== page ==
The Federal Government of Somalia issued a new directive on October 8 that prohibited the dissemination of extreme ideology messages through both traditional media broadcasts and social media.

However, a number of media associations in Somalia have expressed concerns over the new regulation, which could be used to silence legitimate critics of the government and its security forces.

On October 10, Abdalle Ahmed Mumin, the secretary general of the Somali Journalists Syndicate, led a press conference co-organized by four other media associations, namely the Somalia Mechanism for Safety of Journalists, the Federation of Somali Journalists, the Somali Media Association and the Somali Independent Media Houses Association.

During the press conference, Mumin detailed the possible negative impact of the new government directive on press freedom and freedom of expression in the country.

“The government directive suspended Telegram, which is a cloud-based encrypted instant messaging platform used by many Somalis for sharing information. The complete shutdown of Telegram in the country not only impacts many ordinary Somalis but puts into question the purpose of this restriction,” Mumin said.

Unfortunately, Mumin was arrested by Somalia’s Intelligence and Security Agency the next day, when he was traveling to Nairobi through the Aden Adde International airport in Mogadishu.

Mohamed Bulbul, the information secretary of the Somali Journalists Syndicate, explained how the government’s new directive could disrupt independent reporting by journalists in the country.

“For example, the al-Shabaab controls the rural areas in Somalia. Sometimes, they ambush the Somali military forces that were patrolling the outskirts of Mogadishu or other frontlines. But if you try to write a report by saying that the al-Shabaab fighters ambushed the government forces and killed [some soldiers], the government won’t allow you to do this. Or when the government forces and the al-Shabaab fight in the rural areas, you should only say what the government forces did to the al-Shabaab militants, but they can never say anything about what the al-Shabaab did to the government forces,” Bulbul said.

In the week following Mumin’s arrest, a number of other journalists were also arrested in various regions in Somalia, according to the Somali Journalists Syndicate.

Reporters in Somalia have become one of the most vulnerable groups in the country as they are targeted by both the government and al-Shabaab, Bulbul pointed out.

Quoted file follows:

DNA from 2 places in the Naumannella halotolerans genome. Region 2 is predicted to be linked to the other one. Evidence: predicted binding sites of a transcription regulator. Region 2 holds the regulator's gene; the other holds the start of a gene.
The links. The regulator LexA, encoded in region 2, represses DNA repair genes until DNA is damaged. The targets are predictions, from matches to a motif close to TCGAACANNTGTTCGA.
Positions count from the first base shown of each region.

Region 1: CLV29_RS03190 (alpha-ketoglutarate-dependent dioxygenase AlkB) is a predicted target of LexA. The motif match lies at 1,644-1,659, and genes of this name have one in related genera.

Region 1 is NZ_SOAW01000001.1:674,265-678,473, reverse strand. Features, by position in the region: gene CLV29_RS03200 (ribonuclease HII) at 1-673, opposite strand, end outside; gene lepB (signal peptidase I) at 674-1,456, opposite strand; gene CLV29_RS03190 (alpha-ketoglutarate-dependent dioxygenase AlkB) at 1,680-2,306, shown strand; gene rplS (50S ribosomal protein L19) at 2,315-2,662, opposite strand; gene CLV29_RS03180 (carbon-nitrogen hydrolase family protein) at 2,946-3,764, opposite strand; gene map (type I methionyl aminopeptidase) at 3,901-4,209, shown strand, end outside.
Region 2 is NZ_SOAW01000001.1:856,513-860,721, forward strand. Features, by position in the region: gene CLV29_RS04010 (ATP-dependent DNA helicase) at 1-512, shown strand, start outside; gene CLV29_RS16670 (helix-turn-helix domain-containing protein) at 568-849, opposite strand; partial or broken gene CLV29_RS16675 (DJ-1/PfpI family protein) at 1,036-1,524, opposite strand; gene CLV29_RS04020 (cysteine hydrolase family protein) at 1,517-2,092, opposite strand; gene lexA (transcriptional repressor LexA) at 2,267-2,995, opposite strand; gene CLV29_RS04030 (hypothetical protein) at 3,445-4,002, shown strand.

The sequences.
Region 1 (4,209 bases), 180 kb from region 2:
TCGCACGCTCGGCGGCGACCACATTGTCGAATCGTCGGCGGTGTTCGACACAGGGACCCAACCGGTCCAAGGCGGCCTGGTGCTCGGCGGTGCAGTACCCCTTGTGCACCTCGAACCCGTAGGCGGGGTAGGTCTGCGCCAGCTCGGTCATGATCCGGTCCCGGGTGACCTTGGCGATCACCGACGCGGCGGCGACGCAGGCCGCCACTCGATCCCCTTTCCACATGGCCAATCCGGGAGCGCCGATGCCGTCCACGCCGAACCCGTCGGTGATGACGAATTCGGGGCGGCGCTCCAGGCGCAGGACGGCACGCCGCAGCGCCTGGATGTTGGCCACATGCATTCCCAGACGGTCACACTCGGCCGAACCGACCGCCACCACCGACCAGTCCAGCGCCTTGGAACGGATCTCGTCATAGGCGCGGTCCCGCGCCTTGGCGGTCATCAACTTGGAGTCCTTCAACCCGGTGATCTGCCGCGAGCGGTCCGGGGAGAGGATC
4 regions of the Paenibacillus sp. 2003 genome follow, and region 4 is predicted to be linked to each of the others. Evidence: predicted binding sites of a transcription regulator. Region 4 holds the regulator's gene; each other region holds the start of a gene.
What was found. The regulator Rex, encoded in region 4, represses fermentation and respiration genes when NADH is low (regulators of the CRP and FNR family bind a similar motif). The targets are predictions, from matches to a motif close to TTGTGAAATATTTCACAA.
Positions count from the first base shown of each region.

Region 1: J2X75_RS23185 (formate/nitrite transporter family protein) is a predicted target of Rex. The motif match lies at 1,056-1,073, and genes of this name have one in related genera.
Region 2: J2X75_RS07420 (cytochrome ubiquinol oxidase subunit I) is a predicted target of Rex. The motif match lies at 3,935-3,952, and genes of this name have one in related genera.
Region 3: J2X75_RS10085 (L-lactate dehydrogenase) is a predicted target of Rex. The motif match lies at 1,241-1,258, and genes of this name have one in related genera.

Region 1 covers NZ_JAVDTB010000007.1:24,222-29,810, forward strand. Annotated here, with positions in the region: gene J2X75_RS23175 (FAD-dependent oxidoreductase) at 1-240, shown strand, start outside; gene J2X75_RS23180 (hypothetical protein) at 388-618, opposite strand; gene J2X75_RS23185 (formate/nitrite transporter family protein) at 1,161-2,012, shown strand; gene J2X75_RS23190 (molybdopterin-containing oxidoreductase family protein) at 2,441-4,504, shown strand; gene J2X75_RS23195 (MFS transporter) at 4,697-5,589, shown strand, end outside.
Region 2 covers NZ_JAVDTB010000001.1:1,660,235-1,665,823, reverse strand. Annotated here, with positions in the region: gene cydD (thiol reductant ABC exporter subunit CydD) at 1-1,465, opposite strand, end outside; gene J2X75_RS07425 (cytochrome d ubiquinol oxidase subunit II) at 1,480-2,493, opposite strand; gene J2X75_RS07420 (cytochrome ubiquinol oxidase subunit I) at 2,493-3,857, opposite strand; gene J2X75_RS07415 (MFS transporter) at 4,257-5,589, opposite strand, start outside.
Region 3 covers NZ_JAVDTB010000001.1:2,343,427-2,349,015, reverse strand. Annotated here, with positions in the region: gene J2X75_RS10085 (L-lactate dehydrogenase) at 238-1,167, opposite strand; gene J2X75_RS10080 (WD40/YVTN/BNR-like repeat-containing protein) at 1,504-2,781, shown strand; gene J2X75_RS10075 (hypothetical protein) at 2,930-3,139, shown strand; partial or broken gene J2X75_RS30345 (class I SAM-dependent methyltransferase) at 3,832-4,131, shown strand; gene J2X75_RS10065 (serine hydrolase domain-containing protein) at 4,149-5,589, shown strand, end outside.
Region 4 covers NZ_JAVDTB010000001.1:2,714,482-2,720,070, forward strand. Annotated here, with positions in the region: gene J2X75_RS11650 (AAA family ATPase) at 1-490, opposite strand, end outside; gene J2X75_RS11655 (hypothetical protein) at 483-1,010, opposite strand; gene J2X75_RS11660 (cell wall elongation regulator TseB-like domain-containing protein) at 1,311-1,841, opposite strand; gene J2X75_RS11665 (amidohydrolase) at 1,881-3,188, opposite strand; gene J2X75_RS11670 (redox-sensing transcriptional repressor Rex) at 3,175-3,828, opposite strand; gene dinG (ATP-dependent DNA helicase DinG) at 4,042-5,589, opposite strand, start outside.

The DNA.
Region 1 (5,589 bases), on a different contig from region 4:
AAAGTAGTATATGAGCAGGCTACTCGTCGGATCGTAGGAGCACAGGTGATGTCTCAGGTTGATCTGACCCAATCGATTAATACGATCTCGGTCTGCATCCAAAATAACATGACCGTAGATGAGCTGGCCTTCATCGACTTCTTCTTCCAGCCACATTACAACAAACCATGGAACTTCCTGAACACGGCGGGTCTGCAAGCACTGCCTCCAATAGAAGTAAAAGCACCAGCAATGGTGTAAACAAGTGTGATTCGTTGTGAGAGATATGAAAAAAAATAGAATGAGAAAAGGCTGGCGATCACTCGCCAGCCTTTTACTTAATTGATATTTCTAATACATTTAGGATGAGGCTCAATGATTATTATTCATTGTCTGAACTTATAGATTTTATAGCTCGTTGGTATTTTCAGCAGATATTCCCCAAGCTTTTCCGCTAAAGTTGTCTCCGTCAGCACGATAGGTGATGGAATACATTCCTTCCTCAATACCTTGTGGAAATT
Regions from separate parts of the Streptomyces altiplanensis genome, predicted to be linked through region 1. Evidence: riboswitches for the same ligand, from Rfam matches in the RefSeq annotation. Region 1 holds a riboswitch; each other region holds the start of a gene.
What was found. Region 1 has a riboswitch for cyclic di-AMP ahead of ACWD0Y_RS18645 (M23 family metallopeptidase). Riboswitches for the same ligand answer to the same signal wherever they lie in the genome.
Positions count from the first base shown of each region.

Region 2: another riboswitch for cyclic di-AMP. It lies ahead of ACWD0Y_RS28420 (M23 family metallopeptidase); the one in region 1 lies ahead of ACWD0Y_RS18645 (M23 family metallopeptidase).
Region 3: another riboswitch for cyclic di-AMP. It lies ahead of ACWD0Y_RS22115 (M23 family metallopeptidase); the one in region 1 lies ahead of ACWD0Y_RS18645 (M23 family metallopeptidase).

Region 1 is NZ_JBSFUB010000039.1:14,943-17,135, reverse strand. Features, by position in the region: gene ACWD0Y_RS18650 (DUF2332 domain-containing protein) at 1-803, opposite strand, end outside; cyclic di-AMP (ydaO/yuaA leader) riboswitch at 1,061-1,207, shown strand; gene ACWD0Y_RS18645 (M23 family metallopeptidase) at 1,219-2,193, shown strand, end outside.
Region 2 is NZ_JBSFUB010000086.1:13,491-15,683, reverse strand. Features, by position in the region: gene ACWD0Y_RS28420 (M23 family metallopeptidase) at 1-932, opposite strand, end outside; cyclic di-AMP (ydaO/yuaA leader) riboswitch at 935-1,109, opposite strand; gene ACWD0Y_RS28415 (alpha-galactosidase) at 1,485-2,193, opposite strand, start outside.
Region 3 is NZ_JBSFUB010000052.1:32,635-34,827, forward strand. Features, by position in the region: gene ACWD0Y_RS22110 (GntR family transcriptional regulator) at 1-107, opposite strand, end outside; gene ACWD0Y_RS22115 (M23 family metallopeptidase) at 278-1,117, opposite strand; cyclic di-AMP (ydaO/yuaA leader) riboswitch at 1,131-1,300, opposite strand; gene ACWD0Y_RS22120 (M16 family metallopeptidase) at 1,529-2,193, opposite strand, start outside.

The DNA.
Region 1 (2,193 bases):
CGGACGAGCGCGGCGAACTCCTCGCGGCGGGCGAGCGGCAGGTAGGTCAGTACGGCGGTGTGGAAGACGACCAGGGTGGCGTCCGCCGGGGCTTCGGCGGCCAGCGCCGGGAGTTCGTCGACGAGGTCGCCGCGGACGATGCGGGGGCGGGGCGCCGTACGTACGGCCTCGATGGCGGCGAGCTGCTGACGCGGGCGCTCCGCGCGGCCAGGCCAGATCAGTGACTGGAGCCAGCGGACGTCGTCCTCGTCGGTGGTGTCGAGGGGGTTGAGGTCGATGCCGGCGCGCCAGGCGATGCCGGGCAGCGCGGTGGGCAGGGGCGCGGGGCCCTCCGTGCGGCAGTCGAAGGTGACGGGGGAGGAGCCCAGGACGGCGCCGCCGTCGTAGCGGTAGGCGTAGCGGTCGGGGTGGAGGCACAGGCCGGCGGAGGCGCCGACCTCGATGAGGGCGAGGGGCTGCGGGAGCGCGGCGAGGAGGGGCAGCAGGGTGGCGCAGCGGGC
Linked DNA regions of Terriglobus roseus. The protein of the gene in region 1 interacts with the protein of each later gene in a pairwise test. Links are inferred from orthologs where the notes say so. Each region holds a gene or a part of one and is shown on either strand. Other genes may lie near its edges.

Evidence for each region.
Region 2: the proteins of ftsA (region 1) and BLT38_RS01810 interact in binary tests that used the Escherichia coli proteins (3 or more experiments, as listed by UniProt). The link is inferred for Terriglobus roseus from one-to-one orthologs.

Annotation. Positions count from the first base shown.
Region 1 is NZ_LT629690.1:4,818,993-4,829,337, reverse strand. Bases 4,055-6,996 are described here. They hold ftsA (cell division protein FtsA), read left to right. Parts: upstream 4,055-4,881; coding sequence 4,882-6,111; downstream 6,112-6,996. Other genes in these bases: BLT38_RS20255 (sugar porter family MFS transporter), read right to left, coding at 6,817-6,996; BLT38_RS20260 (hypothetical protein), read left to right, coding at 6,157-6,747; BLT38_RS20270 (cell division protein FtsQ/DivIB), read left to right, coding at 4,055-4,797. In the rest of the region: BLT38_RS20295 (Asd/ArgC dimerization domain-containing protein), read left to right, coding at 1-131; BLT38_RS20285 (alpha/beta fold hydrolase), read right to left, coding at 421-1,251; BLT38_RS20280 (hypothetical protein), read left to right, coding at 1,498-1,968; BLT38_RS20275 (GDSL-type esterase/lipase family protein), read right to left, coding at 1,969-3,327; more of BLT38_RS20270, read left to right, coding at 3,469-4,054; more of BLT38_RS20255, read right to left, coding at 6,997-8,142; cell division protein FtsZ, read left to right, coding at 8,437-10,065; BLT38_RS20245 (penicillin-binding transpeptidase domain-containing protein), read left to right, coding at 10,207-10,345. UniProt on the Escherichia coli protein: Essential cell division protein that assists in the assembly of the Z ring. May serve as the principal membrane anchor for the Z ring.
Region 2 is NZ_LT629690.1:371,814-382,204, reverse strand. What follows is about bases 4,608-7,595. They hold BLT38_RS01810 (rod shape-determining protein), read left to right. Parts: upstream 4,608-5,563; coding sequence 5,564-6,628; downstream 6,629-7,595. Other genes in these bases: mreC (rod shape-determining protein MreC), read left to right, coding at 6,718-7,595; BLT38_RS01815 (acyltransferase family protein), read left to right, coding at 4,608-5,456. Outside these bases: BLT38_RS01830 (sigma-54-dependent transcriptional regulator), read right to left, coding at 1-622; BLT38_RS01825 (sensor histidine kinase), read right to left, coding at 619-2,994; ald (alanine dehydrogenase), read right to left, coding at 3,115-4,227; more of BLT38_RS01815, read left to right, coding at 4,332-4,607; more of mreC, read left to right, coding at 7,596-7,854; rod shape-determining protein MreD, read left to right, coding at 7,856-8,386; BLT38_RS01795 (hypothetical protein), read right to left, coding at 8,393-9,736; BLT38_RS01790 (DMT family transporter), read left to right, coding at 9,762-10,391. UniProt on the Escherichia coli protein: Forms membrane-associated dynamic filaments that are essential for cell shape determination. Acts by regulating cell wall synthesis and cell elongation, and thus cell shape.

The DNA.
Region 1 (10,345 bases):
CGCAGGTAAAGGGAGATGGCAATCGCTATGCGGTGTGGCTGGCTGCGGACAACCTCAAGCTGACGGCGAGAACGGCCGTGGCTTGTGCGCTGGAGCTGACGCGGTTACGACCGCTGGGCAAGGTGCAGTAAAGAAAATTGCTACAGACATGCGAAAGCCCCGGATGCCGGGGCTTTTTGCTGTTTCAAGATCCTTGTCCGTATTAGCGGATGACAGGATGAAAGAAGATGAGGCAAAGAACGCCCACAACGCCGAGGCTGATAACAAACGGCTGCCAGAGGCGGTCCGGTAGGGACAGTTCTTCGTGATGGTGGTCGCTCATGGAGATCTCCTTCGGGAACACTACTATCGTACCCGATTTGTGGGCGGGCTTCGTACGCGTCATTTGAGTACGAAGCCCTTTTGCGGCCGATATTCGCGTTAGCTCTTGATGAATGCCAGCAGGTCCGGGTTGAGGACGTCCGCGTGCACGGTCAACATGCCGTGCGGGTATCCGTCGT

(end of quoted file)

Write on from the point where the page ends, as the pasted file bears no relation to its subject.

“As a journalist in Somalia, we’re at risk. I can describe it as life and death. That’s because the al-Shabaab has released warnings against Somali journalists saying: ‘if you try to side with the government, you’ll be targeted.’ And the government is saying: ‘if you try to cooperate with the Al-Shabaab, you’ll be targeted.’ We don’t know what to do,” he said.

Bulbul has been working as a reporter for Universal Somali TV for over seven years.

As for the ongoing civil war, Bulbul does not believe the government forces could defeat the al-Shabaab in the near future.

“The war against the al-Shabaab has been ongoing for the last 15 years. Every government pledged to eradicated them within 2-3 years. The former government said they would eradicate the al-Shabaab within two years, when they were campaigning. And they did not even capture a part of the areas under control of the al-Shabaab. This government declared war against the al-Shabaab, but did not even mention the exact time when it planned to eradicate them,” he said.

Following a presidential election that had been delayed for more than a year, Hassan Sheikh Mohamud took office as the new president of Somalia in May.


Nevertheless, the ongoing humanitarian crisis and security problems in Somalia could become an opportunity for Somali women to transform their roles in the household, Koshin, an activist who has been advocating gender equality, suggested.

“Traditionally, women were staying at home and men were the ones who were providing food and support to the family. But that’s not the case anymore. There’re more families that are not so-called women-led household, where the woman is now the breadwinner. The husband is there, but he doesn’t have any significant role other than the symbolic leader,” she said.

Somali women’s role in the khat stimulant trade in the country was a good example of this transformation, Koshin added.

“You can read about the khat trade in Somalia. Khat is a drug stimulant, which is eaten in East Africa. Women in Somalia have gone into the business of the khat trade, which was predominately dominated by men. All of these changes that are happening in the society have led to gender transformations,” she said.